In my last column, I mentioned the idea of being attentive to yourself, not only as a parent but as a person. I asked the questions: “What are you saying?” “What are you doing?” “How are you with other people?”
These are what I call “can’t get away with it” questions. They’re line drivers, making you sit up and think how you are behaving in front of your child.
You are the example for your child. Not your mother, the teacher, the stay-at-home neighbour, your babysitter or anyone else.
Because this responsibility lies squarely on your shoulders, it can make you feel inadequate in how you are carrying out your parental obligation. I’m not trying to scare you; I’m trying to make you aware how important you are to help your child to grow up to be a happy and well-adjusted adult.
It’s no accident people change when they become parents: Holding your firstborn may have been the trigger to wean you off the nights out with your friends. Sure, you’re tired – probably more tired than you’ve been in all your life – but there are other instincts at play here: bonding and nesting. Nature has figured it out. Little ones need care and protection. The strong feelings that compel you to stay with your baby are built in to ease you into the role of not only a parent, but a good parent.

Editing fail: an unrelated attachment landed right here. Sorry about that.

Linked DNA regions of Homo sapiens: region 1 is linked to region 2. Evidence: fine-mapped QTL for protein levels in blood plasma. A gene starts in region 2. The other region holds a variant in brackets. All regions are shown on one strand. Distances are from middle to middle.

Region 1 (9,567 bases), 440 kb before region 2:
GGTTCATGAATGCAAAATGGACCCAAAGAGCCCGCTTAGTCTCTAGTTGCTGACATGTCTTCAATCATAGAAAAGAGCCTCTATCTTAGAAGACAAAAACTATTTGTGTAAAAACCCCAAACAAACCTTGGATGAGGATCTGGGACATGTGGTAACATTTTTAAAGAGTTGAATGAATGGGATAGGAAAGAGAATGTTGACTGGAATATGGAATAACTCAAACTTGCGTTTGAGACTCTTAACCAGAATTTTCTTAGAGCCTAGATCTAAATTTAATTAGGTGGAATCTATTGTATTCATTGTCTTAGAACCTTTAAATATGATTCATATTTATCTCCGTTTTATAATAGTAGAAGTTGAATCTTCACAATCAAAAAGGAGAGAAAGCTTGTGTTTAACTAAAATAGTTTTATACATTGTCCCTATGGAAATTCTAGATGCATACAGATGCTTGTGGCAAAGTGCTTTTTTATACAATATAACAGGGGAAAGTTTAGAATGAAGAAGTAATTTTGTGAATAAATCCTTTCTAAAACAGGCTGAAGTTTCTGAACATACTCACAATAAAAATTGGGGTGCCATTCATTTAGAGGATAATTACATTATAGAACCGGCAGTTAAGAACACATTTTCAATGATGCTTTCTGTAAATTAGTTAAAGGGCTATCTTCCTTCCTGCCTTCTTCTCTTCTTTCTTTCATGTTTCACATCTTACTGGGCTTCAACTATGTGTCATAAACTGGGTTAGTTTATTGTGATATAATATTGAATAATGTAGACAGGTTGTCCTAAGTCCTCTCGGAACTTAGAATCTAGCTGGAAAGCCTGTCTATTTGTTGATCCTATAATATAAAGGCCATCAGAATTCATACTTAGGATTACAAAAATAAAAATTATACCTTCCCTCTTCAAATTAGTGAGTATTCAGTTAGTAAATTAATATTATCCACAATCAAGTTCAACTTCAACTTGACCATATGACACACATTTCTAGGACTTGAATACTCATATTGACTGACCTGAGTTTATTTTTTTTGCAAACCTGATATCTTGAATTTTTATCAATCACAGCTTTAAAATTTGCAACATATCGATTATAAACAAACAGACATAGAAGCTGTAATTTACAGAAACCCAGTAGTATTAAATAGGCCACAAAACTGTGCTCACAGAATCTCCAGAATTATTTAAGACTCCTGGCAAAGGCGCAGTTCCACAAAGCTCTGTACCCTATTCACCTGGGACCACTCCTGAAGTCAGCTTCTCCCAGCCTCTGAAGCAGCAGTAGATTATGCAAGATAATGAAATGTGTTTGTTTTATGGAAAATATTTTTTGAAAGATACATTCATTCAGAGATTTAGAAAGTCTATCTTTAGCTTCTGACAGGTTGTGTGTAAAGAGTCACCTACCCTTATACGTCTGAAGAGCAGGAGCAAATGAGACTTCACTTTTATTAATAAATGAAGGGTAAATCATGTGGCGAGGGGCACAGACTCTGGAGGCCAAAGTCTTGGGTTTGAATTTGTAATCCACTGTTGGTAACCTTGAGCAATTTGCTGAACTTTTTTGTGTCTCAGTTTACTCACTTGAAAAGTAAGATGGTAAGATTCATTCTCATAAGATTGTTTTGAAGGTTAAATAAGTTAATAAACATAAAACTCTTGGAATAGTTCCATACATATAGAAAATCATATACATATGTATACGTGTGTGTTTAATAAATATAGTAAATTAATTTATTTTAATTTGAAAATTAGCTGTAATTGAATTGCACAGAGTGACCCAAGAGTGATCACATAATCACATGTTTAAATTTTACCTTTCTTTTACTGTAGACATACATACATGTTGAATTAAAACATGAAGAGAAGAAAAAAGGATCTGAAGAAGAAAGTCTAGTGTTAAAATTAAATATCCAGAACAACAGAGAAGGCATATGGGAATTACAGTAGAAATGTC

Hypocrisy doesn’t work: The expression “do as I say, not as I do” comes to mind. Telling your child not to say “bad” words, but then swearing a blue streak because you’re angry and feel justified spouting off, doesn’t justify your behaviour. Did I say parenting is tough? Of course it is! There are times when the child in you wants to complain, thrash, and throw dishes when things are not fair, but it is in instances like these that your self-control and maturity must emerge to pilot not only you, but your child as well. You’ll find yourself growing up fast and liking it.
Actions have consequences: Being the example inevitably brings up the issue of disciplining your kids. If they have done something wrong, an immediate consequence is in order. Making extreme ultimatums such as “no TV for a month” can shock your son into submission but it’s nigh impossible to enforce. “No TV until Friday” is a consequence that is reasonable to carry through. Teaching your children that you mean what you say, whether it’s a disciplinary action or a treat, develops their trust in you. Being consistent and constant clearly marks your parenting boundaries, making you a good example for your child.
Your child is a gift to you: I may be waxing poetic here, but the thought of your child as a gift to you – a profoundly special gift – may give you pause for thought to not take your kids for granted. Taking anything for granted invites sloppy behaviour, where “not caring” has an easy entry if you are not careful. The busyness of our lives puts us in autopilot at times as well. Being an example to your child by rote instead of experiencing them from your heart can leave them feeling ignored instead of loved.